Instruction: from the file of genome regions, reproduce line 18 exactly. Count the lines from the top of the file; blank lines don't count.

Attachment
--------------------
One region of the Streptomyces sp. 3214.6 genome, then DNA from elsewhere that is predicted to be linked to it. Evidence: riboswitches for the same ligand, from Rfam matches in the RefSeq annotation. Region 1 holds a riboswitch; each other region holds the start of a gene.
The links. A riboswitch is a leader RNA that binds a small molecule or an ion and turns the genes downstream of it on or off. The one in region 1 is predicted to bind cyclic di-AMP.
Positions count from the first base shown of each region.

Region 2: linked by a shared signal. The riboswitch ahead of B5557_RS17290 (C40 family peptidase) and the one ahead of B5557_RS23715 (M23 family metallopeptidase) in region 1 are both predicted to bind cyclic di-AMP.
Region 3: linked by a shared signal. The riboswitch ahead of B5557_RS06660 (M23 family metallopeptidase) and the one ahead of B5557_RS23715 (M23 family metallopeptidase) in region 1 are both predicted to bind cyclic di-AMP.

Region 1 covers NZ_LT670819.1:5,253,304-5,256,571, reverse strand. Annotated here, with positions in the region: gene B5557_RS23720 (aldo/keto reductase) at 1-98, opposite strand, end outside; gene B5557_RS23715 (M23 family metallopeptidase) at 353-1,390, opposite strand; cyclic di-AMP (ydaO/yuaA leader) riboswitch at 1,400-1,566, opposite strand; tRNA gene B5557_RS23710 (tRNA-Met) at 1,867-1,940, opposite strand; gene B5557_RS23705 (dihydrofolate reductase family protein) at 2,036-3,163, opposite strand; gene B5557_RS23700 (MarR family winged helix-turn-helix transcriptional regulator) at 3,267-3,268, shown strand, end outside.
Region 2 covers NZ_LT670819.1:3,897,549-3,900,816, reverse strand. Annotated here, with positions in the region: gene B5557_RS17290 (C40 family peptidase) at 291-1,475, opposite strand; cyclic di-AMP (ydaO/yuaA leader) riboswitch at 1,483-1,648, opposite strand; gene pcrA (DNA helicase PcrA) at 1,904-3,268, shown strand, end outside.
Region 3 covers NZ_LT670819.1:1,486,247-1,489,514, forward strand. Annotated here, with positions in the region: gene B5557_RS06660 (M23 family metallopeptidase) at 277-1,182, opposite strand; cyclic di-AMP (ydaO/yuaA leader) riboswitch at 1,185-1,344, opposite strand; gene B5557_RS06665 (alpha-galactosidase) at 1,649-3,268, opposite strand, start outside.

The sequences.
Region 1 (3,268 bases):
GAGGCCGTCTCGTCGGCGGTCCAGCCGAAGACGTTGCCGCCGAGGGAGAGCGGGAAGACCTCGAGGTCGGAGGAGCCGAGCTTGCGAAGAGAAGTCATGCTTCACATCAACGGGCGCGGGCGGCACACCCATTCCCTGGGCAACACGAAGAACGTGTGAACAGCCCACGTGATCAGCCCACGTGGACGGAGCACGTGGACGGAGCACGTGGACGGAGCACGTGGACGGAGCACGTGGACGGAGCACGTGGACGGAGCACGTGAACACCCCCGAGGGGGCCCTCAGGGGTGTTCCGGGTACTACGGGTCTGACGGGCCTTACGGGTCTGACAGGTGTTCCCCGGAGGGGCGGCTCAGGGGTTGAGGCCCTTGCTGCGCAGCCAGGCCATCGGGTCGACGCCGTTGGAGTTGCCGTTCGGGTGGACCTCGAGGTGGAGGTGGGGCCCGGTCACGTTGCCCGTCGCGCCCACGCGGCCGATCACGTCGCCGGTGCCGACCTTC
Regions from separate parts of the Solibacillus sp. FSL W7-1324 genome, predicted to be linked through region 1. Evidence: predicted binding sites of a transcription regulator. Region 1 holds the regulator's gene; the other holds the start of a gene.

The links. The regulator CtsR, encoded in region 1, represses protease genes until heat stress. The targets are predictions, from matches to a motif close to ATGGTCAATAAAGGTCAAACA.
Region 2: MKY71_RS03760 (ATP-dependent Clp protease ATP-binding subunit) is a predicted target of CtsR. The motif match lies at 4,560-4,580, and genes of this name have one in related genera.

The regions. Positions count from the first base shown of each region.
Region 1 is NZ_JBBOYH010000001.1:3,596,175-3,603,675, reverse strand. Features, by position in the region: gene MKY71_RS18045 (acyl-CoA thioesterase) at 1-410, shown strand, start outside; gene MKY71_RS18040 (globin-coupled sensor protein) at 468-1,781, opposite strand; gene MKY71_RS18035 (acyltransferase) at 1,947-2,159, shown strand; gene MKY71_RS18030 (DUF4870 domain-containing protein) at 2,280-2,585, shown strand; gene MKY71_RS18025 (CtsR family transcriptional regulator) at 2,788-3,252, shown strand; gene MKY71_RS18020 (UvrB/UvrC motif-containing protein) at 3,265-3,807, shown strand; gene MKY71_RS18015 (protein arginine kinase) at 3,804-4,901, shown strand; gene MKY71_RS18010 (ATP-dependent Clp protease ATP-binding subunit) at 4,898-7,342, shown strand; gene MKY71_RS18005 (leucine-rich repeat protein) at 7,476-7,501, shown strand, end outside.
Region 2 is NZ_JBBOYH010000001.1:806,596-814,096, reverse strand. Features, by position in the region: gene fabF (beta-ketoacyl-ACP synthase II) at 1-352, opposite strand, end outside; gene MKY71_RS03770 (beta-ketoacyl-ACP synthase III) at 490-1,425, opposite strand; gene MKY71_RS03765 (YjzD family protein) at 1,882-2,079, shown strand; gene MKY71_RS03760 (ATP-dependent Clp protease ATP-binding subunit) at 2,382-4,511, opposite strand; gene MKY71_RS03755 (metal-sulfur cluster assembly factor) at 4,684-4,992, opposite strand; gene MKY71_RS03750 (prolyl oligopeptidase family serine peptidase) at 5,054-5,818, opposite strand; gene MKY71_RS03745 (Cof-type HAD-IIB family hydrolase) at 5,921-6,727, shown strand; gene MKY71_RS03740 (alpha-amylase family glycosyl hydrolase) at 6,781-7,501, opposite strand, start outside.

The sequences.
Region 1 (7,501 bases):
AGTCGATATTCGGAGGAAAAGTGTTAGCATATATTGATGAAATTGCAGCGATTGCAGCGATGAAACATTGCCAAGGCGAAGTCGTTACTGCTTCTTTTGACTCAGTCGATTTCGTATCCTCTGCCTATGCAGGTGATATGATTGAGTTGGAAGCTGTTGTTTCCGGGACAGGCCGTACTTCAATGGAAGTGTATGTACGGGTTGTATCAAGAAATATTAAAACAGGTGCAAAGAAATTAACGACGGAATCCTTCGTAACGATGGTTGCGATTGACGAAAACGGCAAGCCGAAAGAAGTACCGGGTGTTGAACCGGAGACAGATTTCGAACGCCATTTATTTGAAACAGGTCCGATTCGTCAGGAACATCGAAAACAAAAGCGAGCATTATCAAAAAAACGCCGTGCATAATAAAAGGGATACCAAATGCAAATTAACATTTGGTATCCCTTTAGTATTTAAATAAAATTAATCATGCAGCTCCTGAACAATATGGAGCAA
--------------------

The sequences.